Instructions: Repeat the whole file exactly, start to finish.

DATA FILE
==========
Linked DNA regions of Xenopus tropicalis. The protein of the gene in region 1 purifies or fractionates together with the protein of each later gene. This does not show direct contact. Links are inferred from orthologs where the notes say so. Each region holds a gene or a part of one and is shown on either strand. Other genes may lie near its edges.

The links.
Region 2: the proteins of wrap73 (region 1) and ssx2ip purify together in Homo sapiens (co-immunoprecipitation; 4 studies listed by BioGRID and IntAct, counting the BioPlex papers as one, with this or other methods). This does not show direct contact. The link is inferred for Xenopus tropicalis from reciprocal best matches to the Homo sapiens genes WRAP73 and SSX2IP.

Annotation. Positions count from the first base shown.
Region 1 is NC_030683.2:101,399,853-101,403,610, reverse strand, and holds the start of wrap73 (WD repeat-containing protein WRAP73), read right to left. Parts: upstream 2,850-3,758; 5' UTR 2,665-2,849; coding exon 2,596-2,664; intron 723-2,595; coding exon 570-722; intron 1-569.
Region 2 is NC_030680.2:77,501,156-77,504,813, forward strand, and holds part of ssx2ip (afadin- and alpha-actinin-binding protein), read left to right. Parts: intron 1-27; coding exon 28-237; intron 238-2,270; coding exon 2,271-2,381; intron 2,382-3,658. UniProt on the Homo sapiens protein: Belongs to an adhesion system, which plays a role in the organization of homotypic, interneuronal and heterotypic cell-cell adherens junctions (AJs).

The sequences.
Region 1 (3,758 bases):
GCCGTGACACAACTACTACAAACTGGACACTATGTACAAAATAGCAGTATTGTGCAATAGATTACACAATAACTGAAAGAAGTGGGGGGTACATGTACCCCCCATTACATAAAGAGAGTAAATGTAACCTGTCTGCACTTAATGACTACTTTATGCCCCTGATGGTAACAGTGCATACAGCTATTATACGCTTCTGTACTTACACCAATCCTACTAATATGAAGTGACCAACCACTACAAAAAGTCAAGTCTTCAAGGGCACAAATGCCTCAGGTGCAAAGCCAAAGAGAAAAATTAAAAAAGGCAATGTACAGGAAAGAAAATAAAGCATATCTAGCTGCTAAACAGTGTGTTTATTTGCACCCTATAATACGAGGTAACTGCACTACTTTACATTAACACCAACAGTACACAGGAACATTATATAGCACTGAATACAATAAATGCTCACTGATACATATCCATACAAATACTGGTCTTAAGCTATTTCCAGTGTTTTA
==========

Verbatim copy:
Linked DNA regions of Xenopus tropicalis. The protein of the gene in region 1 purifies or fractionates together with the protein of each later gene. This does not show direct contact. Links are inferred from orthologs where the notes say so. Each region holds a gene or a part of one and is shown on either strand. Other genes may lie near its edges.

The links.
Region 2: the proteins of wrap73 (region 1) and ssx2ip purify together in Homo sapiens (co-immunoprecipitation; 4 studies listed by BioGRID and IntAct, counting the BioPlex papers as one, with this or other methods). This does not show direct contact. The link is inferred for Xenopus tropicalis from reciprocal best matches to the Homo sapiens genes WRAP73 and SSX2IP.

Annotation. Positions count from the first base shown.
Region 1 is NC_030683.2:101,399,853-101,403,610, reverse strand, and holds the start of wrap73 (WD repeat-containing protein WRAP73), read right to left. Parts: upstream 2,850-3,758; 5' UTR 2,665-2,849; coding exon 2,596-2,664; intron 723-2,595; coding exon 570-722; intron 1-569.
Region 2 is NC_030680.2:77,501,156-77,504,813, forward strand, and holds part of ssx2ip (afadin- and alpha-actinin-binding protein), read left to right. Parts: intron 1-27; coding exon 28-237; intron 238-2,270; coding exon 2,271-2,381; intron 2,382-3,658. UniProt on the Homo sapiens protein: Belongs to an adhesion system, which plays a role in the organization of homotypic, interneuronal and heterotypic cell-cell adherens junctions (AJs).

The sequences.
Region 1 (3,758 bases):
GCCGTGACACAACTACTACAAACTGGACACTATGTACAAAATAGCAGTATTGTGCAATAGATTACACAATAACTGAAAGAAGTGGGGGGTACATGTACCCCCCATTACATAAAGAGAGTAAATGTAACCTGTCTGCACTTAATGACTACTTTATGCCCCTGATGGTAACAGTGCATACAGCTATTATACGCTTCTGTACTTACACCAATCCTACTAATATGAAGTGACCAACCACTACAAAAAGTCAAGTCTTCAAGGGCACAAATGCCTCAGGTGCAAAGCCAAAGAGAAAAATTAAAAAAGGCAATGTACAGGAAAGAAAATAAAGCATATCTAGCTGCTAAACAGTGTGTTTATTTGCACCCTATAATACGAGGTAACTGCACTACTTTACATTAACACCAACAGTACACAGGAACATTATATAGCACTGAATACAATAAATGCTCACTGATACATATCCATACAAATACTGGTCTTAAGCTATTTCCAGTGTTTTA